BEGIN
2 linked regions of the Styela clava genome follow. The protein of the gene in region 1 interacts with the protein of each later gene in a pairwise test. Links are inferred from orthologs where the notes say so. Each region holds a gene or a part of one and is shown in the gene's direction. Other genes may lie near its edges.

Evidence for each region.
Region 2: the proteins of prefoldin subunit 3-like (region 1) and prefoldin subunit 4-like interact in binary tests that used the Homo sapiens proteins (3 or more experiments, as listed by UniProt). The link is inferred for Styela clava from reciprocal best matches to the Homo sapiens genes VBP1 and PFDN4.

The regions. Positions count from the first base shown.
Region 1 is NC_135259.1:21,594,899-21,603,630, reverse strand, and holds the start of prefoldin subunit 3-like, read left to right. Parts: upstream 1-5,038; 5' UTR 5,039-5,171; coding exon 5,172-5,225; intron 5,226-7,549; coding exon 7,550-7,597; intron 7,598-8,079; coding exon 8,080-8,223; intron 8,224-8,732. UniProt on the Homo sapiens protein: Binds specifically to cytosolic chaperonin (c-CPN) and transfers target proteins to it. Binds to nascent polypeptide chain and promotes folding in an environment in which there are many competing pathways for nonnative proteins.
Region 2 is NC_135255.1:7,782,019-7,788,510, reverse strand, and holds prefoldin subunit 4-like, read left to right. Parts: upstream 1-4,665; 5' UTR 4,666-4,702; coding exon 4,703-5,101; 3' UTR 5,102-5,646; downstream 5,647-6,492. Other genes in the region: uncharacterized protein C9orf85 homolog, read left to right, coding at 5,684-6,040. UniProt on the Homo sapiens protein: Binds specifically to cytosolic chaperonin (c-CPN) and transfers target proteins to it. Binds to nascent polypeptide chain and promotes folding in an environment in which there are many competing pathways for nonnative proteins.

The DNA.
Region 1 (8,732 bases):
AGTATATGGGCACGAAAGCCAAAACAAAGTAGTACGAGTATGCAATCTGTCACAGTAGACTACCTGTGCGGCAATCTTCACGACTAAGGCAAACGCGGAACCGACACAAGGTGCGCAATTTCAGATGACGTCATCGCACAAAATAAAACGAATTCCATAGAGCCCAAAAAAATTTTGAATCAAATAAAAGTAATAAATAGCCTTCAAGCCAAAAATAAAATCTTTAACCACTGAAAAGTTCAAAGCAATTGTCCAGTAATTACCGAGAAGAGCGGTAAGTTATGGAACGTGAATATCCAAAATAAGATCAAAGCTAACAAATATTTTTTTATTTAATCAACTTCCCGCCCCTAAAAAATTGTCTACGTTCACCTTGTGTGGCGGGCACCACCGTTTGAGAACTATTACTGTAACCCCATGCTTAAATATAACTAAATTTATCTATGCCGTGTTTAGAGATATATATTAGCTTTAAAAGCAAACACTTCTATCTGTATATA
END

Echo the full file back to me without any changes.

2 linked regions of the Styela clava genome follow. The protein of the gene in region 1 interacts with the protein of each later gene in a pairwise test. Links are inferred from orthologs where the notes say so. Each region holds a gene or a part of one and is shown in the gene's direction. Other genes may lie near its edges.

Evidence for each region.
Region 2: the proteins of prefoldin subunit 3-like (region 1) and prefoldin subunit 4-like interact in binary tests that used the Homo sapiens proteins (3 or more experiments, as listed by UniProt). The link is inferred for Styela clava from reciprocal best matches to the Homo sapiens genes VBP1 and PFDN4.

The regions. Positions count from the first base shown.
Region 1 is NC_135259.1:21,594,899-21,603,630, reverse strand, and holds the start of prefoldin subunit 3-like, read left to right. Parts: upstream 1-5,038; 5' UTR 5,039-5,171; coding exon 5,172-5,225; intron 5,226-7,549; coding exon 7,550-7,597; intron 7,598-8,079; coding exon 8,080-8,223; intron 8,224-8,732. UniProt on the Homo sapiens protein: Binds specifically to cytosolic chaperonin (c-CPN) and transfers target proteins to it. Binds to nascent polypeptide chain and promotes folding in an environment in which there are many competing pathways for nonnative proteins.
Region 2 is NC_135255.1:7,782,019-7,788,510, reverse strand, and holds prefoldin subunit 4-like, read left to right. Parts: upstream 1-4,665; 5' UTR 4,666-4,702; coding exon 4,703-5,101; 3' UTR 5,102-5,646; downstream 5,647-6,492. Other genes in the region: uncharacterized protein C9orf85 homolog, read left to right, coding at 5,684-6,040. UniProt on the Homo sapiens protein: Binds specifically to cytosolic chaperonin (c-CPN) and transfers target proteins to it. Binds to nascent polypeptide chain and promotes folding in an environment in which there are many competing pathways for nonnative proteins.

The DNA.
Region 1 (8,732 bases):
AGTATATGGGCACGAAAGCCAAAACAAAGTAGTACGAGTATGCAATCTGTCACAGTAGACTACCTGTGCGGCAATCTTCACGACTAAGGCAAACGCGGAACCGACACAAGGTGCGCAATTTCAGATGACGTCATCGCACAAAATAAAACGAATTCCATAGAGCCCAAAAAAATTTTGAATCAAATAAAAGTAATAAATAGCCTTCAAGCCAAAAATAAAATCTTTAACCACTGAAAAGTTCAAAGCAATTGTCCAGTAATTACCGAGAAGAGCGGTAAGTTATGGAACGTGAATATCCAAAATAAGATCAAAGCTAACAAATATTTTTTTATTTAATCAACTTCCCGCCCCTAAAAAATTGTCTACGTTCACCTTGTGTGGCGGGCACCACCGTTTGAGAACTATTACTGTAACCCCATGCTTAAATATAACTAAATTTATCTATGCCGTGTTTAGAGATATATATTAGCTTTAAAAGCAAACACTTCTATCTGTATATA